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Advisor Headcount Falls 5 Years in a Row: Cerulli

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The total number of U.S. advisors has fallen for a fifth consecutive year, dropping nearly 2%, according to Cerulli Associates.

“Advisor headcount decreased again [in 2013], declining 12% from a high of over 325,000 advisors in 2008,” said Kenton Shirk, an associate director at Cerulli, in a statement Wednesday.

Two channels, though, are seeing growth. “The registered investment advisor (RIA) and dually registered channels are the only segments that have increased headcount over this time period,” Shirk explained.

Plus, it’s like to continue to expand, as it’s done since 2008. “We project the headcount growth in the RIA and dually registered channels will continue over the next five years,” he added.

Specifically, the market share of the RIA and hybrid channels is likely to move up from 20% of total assets in 2013 to 28% in 2018, the Boston-based research group says.

Cerulli’s report says much of the growth in these two channels has “come at the expense” of the wirehouse channel. However, these firms continue to dominate the industry in terms of assets under management and productivity.

Based on fourth-quarter figures, the wirehouses — including Morgan Stanley (MS), UBS (UBS), Wells Fargo (WFC) and Bank of America’s (BAC) Merrill Lynch and US Trust operations — have close to $7 trillion in assets under management.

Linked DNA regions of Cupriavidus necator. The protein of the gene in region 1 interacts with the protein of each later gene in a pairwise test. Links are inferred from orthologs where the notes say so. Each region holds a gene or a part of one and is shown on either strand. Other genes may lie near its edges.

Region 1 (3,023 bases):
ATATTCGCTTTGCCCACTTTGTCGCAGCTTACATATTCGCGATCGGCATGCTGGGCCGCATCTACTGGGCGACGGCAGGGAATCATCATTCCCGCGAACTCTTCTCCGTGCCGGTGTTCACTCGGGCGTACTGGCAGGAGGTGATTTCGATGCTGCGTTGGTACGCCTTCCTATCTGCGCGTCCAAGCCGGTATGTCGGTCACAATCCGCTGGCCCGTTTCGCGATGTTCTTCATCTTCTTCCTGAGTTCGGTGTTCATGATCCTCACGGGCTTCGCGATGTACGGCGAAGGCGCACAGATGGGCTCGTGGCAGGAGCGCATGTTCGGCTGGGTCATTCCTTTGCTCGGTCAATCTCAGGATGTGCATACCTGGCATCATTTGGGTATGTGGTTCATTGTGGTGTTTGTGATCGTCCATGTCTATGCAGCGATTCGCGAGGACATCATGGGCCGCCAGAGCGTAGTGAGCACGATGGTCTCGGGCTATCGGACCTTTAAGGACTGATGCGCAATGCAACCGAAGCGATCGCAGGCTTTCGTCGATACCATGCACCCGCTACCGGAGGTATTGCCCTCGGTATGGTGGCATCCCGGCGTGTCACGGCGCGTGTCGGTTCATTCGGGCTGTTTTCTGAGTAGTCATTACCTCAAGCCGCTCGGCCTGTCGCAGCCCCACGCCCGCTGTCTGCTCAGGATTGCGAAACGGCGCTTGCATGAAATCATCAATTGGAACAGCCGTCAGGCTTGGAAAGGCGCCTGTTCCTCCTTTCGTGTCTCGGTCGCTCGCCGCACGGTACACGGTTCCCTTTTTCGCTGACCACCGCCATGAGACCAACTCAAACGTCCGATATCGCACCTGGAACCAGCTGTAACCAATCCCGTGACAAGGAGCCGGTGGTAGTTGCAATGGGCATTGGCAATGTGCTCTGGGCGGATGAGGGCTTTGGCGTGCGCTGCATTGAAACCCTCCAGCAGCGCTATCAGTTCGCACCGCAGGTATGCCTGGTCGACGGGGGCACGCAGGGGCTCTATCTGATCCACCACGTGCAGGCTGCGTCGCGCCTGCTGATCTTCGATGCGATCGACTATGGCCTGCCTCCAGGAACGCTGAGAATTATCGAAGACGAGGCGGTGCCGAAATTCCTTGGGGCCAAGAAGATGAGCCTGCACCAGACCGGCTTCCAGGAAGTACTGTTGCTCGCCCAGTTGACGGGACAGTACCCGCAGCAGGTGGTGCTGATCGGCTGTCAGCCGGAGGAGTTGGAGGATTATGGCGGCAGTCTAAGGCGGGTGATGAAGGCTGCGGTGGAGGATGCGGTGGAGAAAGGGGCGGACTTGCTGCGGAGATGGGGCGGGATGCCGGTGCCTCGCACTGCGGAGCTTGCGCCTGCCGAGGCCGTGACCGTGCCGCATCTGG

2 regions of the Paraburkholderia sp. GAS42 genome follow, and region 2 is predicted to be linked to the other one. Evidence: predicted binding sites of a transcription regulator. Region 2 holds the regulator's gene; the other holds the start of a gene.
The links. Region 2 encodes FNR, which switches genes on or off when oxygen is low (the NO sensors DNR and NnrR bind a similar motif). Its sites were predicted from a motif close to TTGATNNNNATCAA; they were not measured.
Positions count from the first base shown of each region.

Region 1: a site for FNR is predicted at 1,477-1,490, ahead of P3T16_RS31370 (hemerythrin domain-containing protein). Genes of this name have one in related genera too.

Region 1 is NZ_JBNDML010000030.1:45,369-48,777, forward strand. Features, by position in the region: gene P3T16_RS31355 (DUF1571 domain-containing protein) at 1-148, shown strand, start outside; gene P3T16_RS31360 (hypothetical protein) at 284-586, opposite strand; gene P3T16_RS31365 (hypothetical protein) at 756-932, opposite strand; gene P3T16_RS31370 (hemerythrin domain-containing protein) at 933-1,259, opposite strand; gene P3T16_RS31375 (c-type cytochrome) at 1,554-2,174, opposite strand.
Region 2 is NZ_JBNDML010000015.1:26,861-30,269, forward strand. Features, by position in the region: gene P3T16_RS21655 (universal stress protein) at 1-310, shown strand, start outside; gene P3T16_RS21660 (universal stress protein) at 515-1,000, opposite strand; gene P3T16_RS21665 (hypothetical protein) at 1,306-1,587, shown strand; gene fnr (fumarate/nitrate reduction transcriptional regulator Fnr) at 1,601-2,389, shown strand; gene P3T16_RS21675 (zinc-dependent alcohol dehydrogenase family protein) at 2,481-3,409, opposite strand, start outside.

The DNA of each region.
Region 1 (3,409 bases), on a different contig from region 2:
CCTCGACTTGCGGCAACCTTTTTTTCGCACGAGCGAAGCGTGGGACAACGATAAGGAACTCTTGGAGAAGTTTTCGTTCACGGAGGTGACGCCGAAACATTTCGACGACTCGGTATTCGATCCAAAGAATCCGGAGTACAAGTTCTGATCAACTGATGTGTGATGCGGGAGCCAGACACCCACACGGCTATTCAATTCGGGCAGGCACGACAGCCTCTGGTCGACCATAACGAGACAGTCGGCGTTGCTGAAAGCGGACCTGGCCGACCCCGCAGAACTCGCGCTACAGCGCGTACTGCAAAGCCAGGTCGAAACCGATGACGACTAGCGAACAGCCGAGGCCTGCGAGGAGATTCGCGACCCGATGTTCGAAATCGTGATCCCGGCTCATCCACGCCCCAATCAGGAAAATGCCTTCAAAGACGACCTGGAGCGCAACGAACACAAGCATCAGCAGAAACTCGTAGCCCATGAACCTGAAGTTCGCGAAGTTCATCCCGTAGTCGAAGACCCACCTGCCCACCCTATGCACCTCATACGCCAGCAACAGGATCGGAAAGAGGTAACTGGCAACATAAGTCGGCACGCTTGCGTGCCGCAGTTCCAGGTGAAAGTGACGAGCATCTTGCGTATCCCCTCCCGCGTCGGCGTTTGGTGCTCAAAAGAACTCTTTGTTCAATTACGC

And those wirehouse reps tend to lead the advisor pack in production. UBS reps have an average of $147 million of client assets and average yearly fees and commissions of $1,091,000, for instance, as of Dec. 31. Independent advisors affiliated with LPL Financial (LPLA), by contrast, had average annual production of $248,000 as of Sept. 30.

The wirehouses, Shirk says, “operate at the pinnacle of advisor productivity and remain the premier distribution partner for asset managers.”

But they may have overplayed their hand, he notes, by renegotiating their revenue-sharing agreements with asset managers. This led asset managers to “undergo more intensive analysis of these partnerships and explore alternative distribution opportunities across channels,” the Cerulli expert states.

In fact, more than one-third (36%) of practices with at least $500 million of client assets are RIAs and dually registered groups vs. 32% that are affiliated with the wirehouses.

(Cerulli’s report is based on surveys of about 7,000 advisors across a variety of channels. The latest report includes data through Dec. 31, 2013. The group plans to issue a report using 2014 statistics later this year.)

Keeping Up

To both keep and recruit advisors interested in independence, a growing number of broker-dealers have rolled out platforms to serve RIAs and dually registered reps, the report notes. Having a multi-channel model, like Raymond James (RJF), gives broker-dealers the ability “to maximize return on fixed costs by spreading expenses across a wider number of advisors and allow BDs to leverage their scale in negotiations with asset managers when soliciting revenue-sharing agreements and strategic marketing partnerships,” Cerulli explains.

These multi-channel firms should continue to target reps looking for a platform with high levels of support and resources, since some of these FAs may be willing to give up some flexibility and cost in order to focus more on relationship building, portfolio management and other matters,

Moreover, though advisors have a variety of options to turn to, broker-dealer supplied portfolio models serve “as the most popular starting point in the portfolio-construction process,” the report points out. This is because “an expanding investment universe and increased complexity [have] magnified the importance of home-office research.”

— Check out Top 15 States With Most RIAs on ThinkAdvisor.